Tighthead Brewing’s Bruce Dir Expands Entrepreneurial Spirit

Chicago Tribune - Lake County News-Sun

June 15, 2016

Tighthead Chicago Tribune

Since first opening in 2011, Mundelein's Tighthead Brewing has continually exceeded expectations of what Mundelein's first Craft Brewery would offer. Quickly becoming Lake County's largest brewery, Tighthead recently doubled the footprint of their flagship Mundelein location. New additions to Tighthead include a canning line and a nearly 2,000 square foot "private event room."

Tighthead's vision started with one man's passion. Bruce Dir left a 20 year corporate career, to pursue a passion and a dream, which turned a hobby into Mundelein's first craft brewery.

Change can be a good thing. From a bank trainee with dreams of becoming a financial analyst and stockbroker, to creating one of the largest craft breweries in Lake County - Bruce Dir surely followed change's lead. And thank goodness he did.

The youngest son of a steelworker, Dir grew up playing sports with his two older brothers in the industrial town of Sterling, Illinois. He continued playing football at Luther College. Then made the switch to rugby, a sport that would play a significant role in branding his future entrepreneurial endeavor.

After graduating with a Business Management degree, Dir had his sights on becoming a stockbroker. He thought going the banking route might be a good start on his path. After a short stint in Evanston and Virginia Beach, Dir came back to the city of Chicago and took a job at Helene Curtis, where his girlfriend Molly was interning at the time. Dir began his next professional chapter in the Human Resources department. And in the backdrop of these professional changes, Dir kept one common thread - playing rugby.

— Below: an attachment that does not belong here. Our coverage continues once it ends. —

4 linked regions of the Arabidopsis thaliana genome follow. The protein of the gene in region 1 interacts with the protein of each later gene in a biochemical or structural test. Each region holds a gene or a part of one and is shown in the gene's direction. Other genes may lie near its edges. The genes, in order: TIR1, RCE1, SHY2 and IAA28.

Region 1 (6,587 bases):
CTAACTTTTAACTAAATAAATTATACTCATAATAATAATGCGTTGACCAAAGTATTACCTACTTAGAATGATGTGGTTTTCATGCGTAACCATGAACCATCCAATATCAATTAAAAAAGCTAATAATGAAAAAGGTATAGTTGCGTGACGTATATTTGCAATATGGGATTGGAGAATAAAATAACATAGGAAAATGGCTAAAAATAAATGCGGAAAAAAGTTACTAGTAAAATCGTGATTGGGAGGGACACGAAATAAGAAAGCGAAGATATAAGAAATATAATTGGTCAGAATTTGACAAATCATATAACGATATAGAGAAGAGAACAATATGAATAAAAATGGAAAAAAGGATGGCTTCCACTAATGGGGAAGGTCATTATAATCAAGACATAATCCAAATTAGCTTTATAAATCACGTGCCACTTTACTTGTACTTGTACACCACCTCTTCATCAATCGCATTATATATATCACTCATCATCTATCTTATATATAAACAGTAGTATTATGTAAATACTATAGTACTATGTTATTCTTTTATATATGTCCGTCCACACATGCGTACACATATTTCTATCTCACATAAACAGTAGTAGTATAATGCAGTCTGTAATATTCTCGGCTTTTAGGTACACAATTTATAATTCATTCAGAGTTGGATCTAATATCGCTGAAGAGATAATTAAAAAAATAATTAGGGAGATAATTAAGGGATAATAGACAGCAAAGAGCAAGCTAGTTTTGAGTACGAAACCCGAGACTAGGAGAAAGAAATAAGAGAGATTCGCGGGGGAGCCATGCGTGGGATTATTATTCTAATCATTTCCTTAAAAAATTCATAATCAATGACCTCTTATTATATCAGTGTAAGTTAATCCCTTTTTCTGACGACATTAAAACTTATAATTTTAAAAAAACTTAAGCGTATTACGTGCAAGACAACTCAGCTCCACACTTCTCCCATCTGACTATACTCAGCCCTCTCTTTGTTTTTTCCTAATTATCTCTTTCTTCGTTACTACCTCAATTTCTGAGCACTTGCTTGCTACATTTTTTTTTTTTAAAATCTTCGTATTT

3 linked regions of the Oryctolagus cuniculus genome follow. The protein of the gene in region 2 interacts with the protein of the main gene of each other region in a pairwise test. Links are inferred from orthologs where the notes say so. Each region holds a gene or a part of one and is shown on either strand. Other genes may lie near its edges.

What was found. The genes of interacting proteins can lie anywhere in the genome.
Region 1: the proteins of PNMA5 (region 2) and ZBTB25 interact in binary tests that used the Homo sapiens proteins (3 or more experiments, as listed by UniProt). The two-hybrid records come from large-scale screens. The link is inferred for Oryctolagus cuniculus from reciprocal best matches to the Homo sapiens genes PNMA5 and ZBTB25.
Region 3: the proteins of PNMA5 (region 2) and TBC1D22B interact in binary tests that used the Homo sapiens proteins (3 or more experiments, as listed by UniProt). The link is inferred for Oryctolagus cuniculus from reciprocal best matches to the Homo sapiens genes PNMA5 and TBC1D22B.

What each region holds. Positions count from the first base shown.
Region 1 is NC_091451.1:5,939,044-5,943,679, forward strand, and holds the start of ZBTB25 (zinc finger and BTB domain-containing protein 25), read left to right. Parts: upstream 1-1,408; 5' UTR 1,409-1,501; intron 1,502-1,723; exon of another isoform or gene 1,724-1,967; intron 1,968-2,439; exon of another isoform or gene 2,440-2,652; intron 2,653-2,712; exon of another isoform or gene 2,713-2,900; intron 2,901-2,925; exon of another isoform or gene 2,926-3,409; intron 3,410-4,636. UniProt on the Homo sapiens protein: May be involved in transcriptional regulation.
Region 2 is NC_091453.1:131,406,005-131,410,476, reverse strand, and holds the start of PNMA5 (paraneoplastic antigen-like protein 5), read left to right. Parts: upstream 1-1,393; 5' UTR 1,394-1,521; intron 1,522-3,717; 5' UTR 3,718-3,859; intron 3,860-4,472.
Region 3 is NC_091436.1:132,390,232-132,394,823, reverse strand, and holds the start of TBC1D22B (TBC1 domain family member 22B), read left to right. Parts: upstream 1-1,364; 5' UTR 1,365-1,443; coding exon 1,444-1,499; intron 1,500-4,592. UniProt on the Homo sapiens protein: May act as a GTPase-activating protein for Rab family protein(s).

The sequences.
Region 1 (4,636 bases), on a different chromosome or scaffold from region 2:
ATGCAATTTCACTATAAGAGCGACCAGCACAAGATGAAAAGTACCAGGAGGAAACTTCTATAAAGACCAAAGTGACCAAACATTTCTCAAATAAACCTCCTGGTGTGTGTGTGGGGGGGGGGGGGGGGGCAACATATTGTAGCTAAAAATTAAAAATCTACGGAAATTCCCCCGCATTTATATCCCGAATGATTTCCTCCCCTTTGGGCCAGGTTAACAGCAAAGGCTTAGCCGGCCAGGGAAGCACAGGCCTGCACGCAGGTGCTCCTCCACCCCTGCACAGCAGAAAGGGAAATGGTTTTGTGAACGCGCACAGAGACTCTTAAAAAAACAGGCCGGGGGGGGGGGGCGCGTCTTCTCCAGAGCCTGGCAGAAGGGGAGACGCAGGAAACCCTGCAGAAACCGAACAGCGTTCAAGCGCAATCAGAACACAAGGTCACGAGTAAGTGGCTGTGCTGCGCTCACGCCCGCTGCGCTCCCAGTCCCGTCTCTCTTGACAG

As well, Dir's creative interests and passion for learning were not lost on Molly. Being his biggest supporter, Molly bought him a gift via the suggestion of his brother - a homebrew kit. This interest surely became more than a hobby. After a few years in the city, Dir and Molly decided to get married and move north to Lake County in 1996, where they found a great community in Mundelein. And this is where Dir founded BABBLE, a homebrewing organization that celebrates its 20-year anniversary this year.

Not ready to entertain his entrepreneurial spirit just yet, Dir said, "I kicked around doing something of my own, but we had just given birth to our child." He continued to pursue his corporate career at places like Grainger and Jim Beam, but Molly knew it was time for a change. She encouraged Dir to pursue his creative side and passion - crafting beer.

Dir headed to Siebel Institute of Technology in Chicago, which is the oldest and most prestigious brewing school in the world. Being a history buff and sponge for knowledge, Dir thought Siebel's global philosophy and partnerships that exposed its students to the differences in cultures, methods, styles and equipment was the perfect place to land and launch his future. After receiving his Associates Degree in an intense two-month brewing program, Dir received his apprenticeship experience working at a local brewery. "I was able to work hands-on with a friend of mine. His place was Flatlanders [Brewery], which is now Half-Day Brewing."

Having already written his business plan while in school, Dir also developed an idea for a name and was looking for space for his new venture. He knew he wanted to stay local and to also support the community he found in Mundelein. Mundelein saw this as an opportunity and catalyst for other businesses to come and open shop in Mundelein.